|Short Name:||Richard Frederick Littledale|
|Full Name:||Littledale, Richard Frederick, 1833-1890|
Richard Frederick Littledale (b. Dublin, 1883; d. London, 1890) entered Trinity College, Dublin, as a foundation scholar, graduated with a bachelors degree in classics, a Masters of Divinity in 1858, then a Bachelors and Doctorate in Civil Law at Oxford in 1862. From 1856 to 1857 he was the curate of St. Matthew in Thorpe Hamlet, Norfolk, and from 1857 to 1861 was the curate of St. Mary the Virgin, in Soho, London. For the remainder of his life he suffered from chronic illness and spent most of his time writing. He authored many books and pamphlets on Anglican liturgy, theology, and the church’s engagement with society, and completed his good friend John Mason Neale’s work on the psalms after Neale died in 1866.
Laura de Jong
Littledale, Richard Frederick, LL.D., D.C.L., son of John Richard Littledale, merchant, was born at Dublin on the 14th of Sept, 1833, and was educated at Bective House Seminary, and Trinity College, Dublin. His University course was distinguished. In 1852 he became a University Scholar; in 1854 he was first class in Classics and gold medallist; in 1856 he won the Berkeley gold medal (for Greek), and other honours. He graduated B.A., 1855, M.A., 1858, LL.D., 1862, and D.C.L. at Oxford, 1862. Taking Holy Orders in 1856, he was Curate of St. Matthew's, in Thorpe Hamlet, Norwich, from 1856 to 1857, and of St. Mary the Virgin, Soho, London, from 1857 to 1861. Through ill-health he retired from parochial work in 1861, and devoted himself to literature. Dr. Littledale's publications amount to about fifty in all, and embrace Theological, Historical, Liturgical, and Hymnological subjects chiefly. His prose works include:—
(1) Application of Colour to the Decoration of Churches, 1857; (2) Religious Communities of Women in the Early Church, 1862; (3) Catholic Ritual in the Church of England, 1861; (4) Continuation of Dr. Neale's Commentary on the Psalms, vols. ii., iii., iv., 1868-74; (5) Commentary on the Song of Songs, 1869; (6) The Petrine Claims, 1878-84; (7) Plain Reasons against joining the Church of Rome, 1880, &c.; (8) Short History of the Council of Trent; and several articles in the Encyclopaedia Britannica, 1882-88. His contributions to periodical literature have been also extensive and valuable.
Dr. Littledale's Liturgical, Devotional, and Hymnological works include:—
(1) Offices of the Holy Eastern Church, in the Original Greek, with translation into English, Notes, &c, 1863; (2) Carols for Christmas and Other Seasons, 1863; (3)The Priest's Prayer Book, with hymns, 1864, and with Brief Pontifical in 1870 and later editions; (4)The People's Hymnal, 1867 ; (5) The Children's Bread. A Communion Office for the Young, with hymns, 1868; (6) Primitive Liturgies and Translations, 1868-69; (7) Children at Calvary: being The Stations of the Cross in Metre for Singing, 1872; (8) the Christian Passover, 1873; (9) The Altar Manual, 1863-77. He was joint Editor of Nos. 3, 4, 8 and 9 with the Rev. J. E. Vaux; and of No. 6 with Dr. Neale.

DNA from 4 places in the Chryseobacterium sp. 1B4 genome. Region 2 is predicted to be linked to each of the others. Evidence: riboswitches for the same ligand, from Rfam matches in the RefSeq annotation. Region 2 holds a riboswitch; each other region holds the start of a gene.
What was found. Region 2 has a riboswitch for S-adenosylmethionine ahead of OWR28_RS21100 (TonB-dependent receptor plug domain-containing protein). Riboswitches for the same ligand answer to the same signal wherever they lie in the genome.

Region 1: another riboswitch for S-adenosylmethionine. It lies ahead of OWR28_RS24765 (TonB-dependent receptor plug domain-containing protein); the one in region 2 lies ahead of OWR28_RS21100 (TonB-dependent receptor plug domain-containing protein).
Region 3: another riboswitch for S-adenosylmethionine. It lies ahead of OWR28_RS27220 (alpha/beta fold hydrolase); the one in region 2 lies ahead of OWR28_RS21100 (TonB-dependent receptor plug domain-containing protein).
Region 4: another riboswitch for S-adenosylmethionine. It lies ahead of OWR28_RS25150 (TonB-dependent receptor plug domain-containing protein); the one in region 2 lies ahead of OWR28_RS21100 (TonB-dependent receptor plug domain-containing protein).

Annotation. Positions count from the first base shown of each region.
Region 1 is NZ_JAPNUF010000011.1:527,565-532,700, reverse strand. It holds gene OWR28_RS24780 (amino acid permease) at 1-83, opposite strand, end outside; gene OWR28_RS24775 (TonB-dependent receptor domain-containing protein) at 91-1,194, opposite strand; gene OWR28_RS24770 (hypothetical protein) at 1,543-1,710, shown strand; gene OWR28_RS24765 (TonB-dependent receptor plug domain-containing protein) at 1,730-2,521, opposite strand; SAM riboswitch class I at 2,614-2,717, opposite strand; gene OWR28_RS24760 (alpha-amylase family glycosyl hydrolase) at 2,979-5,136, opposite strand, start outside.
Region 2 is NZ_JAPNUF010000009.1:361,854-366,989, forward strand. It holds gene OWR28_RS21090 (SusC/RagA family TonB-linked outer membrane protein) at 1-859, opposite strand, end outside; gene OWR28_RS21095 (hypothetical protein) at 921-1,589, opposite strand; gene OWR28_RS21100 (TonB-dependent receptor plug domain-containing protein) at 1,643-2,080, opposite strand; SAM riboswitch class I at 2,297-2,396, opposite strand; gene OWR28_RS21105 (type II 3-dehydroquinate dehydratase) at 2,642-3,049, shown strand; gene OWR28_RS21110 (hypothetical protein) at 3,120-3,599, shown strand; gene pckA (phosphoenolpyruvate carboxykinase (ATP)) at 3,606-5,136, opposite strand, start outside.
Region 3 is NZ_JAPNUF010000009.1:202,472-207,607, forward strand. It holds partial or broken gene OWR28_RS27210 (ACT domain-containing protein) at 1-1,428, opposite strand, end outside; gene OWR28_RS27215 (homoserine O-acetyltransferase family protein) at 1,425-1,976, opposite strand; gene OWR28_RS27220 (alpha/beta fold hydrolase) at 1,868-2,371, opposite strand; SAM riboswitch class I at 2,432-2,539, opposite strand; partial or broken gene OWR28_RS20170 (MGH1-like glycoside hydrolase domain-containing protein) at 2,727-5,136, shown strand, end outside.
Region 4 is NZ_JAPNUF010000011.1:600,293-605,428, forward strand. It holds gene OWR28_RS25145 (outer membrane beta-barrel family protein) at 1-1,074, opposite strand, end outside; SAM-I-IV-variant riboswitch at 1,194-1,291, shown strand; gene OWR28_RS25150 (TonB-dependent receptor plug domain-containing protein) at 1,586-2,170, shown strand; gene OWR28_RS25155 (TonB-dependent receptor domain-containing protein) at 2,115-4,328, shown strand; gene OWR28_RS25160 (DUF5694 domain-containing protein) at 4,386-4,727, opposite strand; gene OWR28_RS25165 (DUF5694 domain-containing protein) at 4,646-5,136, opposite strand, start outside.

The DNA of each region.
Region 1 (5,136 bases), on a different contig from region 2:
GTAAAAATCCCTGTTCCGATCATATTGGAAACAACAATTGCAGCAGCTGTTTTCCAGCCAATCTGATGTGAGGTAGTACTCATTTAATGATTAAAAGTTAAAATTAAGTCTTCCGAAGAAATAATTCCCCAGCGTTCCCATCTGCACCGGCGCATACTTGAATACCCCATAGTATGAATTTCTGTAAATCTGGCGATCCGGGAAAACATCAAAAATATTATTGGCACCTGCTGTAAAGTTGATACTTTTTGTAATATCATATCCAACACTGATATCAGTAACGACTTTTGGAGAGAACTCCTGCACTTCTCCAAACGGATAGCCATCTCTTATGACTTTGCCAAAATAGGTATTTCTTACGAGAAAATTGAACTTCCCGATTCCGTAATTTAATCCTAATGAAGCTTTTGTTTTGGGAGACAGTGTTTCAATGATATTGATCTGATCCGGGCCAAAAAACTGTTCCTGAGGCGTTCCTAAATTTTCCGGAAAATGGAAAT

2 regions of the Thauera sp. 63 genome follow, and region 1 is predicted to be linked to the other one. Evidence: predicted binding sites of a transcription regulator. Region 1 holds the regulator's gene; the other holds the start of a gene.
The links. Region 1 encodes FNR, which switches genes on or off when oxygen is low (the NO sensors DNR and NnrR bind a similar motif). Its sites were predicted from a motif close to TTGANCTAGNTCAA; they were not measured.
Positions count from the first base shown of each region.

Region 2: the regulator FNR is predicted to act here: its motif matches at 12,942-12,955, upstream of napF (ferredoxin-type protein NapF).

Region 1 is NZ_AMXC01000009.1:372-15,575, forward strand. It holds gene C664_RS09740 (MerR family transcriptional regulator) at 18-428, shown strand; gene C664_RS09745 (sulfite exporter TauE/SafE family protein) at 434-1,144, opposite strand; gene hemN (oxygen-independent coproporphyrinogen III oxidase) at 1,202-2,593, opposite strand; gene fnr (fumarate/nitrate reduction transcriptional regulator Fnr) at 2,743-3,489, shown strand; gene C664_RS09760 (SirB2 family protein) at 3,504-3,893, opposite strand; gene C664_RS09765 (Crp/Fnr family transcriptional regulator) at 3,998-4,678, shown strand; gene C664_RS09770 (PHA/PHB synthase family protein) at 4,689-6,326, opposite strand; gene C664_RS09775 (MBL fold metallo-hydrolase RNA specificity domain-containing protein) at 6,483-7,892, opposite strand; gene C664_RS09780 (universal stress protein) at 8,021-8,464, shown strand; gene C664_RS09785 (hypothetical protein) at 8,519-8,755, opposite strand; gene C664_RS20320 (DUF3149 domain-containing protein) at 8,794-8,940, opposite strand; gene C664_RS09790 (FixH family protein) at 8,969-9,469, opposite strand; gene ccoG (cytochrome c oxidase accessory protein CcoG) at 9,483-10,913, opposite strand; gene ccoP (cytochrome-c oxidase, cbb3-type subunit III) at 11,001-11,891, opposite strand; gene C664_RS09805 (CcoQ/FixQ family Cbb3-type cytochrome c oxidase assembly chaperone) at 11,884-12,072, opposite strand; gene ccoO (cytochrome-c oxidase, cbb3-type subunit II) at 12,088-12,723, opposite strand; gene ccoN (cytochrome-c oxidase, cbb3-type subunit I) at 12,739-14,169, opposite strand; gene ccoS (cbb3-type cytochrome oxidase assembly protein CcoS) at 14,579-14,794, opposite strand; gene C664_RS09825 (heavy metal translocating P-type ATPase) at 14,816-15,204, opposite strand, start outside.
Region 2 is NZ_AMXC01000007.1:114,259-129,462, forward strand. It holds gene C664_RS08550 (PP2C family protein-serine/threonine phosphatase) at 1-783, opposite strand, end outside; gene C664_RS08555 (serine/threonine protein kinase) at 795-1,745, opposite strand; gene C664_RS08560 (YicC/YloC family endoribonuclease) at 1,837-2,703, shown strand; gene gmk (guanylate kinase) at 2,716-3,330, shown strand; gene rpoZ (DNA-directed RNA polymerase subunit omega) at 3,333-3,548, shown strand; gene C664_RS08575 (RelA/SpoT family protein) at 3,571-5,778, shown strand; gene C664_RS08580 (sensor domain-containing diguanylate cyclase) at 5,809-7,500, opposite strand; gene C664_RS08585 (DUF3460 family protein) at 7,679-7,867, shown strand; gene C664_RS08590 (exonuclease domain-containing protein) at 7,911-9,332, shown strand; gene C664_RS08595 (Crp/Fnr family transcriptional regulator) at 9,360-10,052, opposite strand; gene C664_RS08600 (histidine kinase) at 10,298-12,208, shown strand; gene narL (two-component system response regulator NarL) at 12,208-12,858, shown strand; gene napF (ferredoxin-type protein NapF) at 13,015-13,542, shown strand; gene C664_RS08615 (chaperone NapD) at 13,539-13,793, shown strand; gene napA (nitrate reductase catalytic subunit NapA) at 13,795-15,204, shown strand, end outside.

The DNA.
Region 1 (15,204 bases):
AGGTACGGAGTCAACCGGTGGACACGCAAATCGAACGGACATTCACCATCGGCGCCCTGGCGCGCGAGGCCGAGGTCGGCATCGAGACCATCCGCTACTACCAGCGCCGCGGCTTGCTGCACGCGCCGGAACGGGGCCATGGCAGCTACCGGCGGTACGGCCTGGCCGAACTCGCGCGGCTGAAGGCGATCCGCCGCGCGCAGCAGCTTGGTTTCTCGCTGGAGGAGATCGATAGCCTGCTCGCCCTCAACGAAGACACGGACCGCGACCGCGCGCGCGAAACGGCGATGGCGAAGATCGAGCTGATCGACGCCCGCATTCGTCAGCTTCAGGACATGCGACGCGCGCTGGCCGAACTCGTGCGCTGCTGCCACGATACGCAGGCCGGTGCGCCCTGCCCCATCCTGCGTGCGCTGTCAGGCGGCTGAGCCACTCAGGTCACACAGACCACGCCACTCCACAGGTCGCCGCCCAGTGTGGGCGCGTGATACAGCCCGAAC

In addition to a large number of hymns, original and translated, in the above works, Dr. Littledale has also directly contributed original and translated hymns to:—
(1) Lyra Eucharistica, 1863; (2) Lyra Messianica, 1864; (3) Lyra Mystica, 1865; (4) The Eucharistic Hymnal, 1877; (5) The Roman Breviary in English, by the Marquess of Bute, 1879; (6) The Altar Hymnal, 1884; (7) Supplement to Hymns Ancient & Modern, 1889; (8) to the Night Hours of the Church; (9) to the St. Margaret's Hymnal [East Grinstead], 1875; and (10) to the Church Times, The Guardian, &c, &c.
Dr. Littledale's Hymnological works in verse consist of translations of Danish, Swedish, Greek, Latin, Syriac, German, and Italian hymns, together with original Carols, Hymns, and Metrical Litanies. His original hymns remain to be noted. These include the following:—
i. In the Priest's Prayer Book, 1864 :—
1. Captain of Salvation. Christian Warfare.
2. Christ, on Whose Face the soldiers. Passiontide.
3. Christ, Who hast for sinners suffered. Passiontide.
4. God the Father, from on high. For the Sick.
5. Lord Jesu, by Thy passion. Passiontide.
6. Lord, Who in pain and weariness. Passiontide.
7. 0 Jesu, in Thy torture. Passiontide. In Meditations and Prayers on the Passion of Our Lord Jesus Christ, 1863.
8. 0 Lord, to Whom the spirits live. All Souls.
9. The clouds of sorrow rest upon mine eyes. For the Sorrowing.
ii. In the People's Hymnal, 1867:—
10. Christ, our song we lift to Thee. Blessed Virgin Mary.
11. Christ, our Sun, on us arose. Whitsuntide. In Carols for Christmas, &c, 3rd series, 1864.
12. Christ, the Lord, Whose mighty hand. Prayer for Peace.
13. Day is past and gone. Evening. In the Church Times, Feb. 17, 1866.
14. Eternal Shepherd, God most high. Vacancy of a See or Parish.
15. Eternal Wisdom, God most high. Common of Doctors.
16. God eternal, infinite. Septuagesima.
17. Hidden Saviour, great High Priest. Holy Communion.
18. I believe in God the Father. The Creed.
19. I worship Thee, Lord Jesu. Holy Communion. In the Church Times, May 10, 1865.
20. In Paradise reposing. Burial of a Child.
21. In songs of glad thanksgiving. General Thanksgiving.
22. Lord, Whose goodwill is ever sure. In time of Famine.
23. Now the sun is in the skies. Morning. In the Church Times, Jan. 27, 1866.
24. 0 God of mercy, God of love. For Rain.
25. 0 God, Who metest in Thine hand. For those at Sea.
26. 0 God, Whose Sole-Begotten left. Almsgiving.
27. 0 sing to the Lord, Whose bountiful hand. Thanksgiving for Rain.
28. Set upon Sion's wall. Ember Days.
29. The Cedar of Lebanon, Plant of renown. Christmas. First published in Sedding's Christmas Carols, 1863.
30. The fight is o'er, the crown is won. Burial of a Sister of Mercy.
31. The wintry time hath ended. Thanksgiving for Fair Weather.
32. We are marching through the desert. Processional.
33. When the day hath come at last. The Judgment.
In addition to these, a few of the more widely used of Dr. Littledale's original hymns, as "From hidden source arising," and others, are annotated under their respective first lines. In the People's Hymnal, 1867, Dr. Littledale adopted the following signatures:—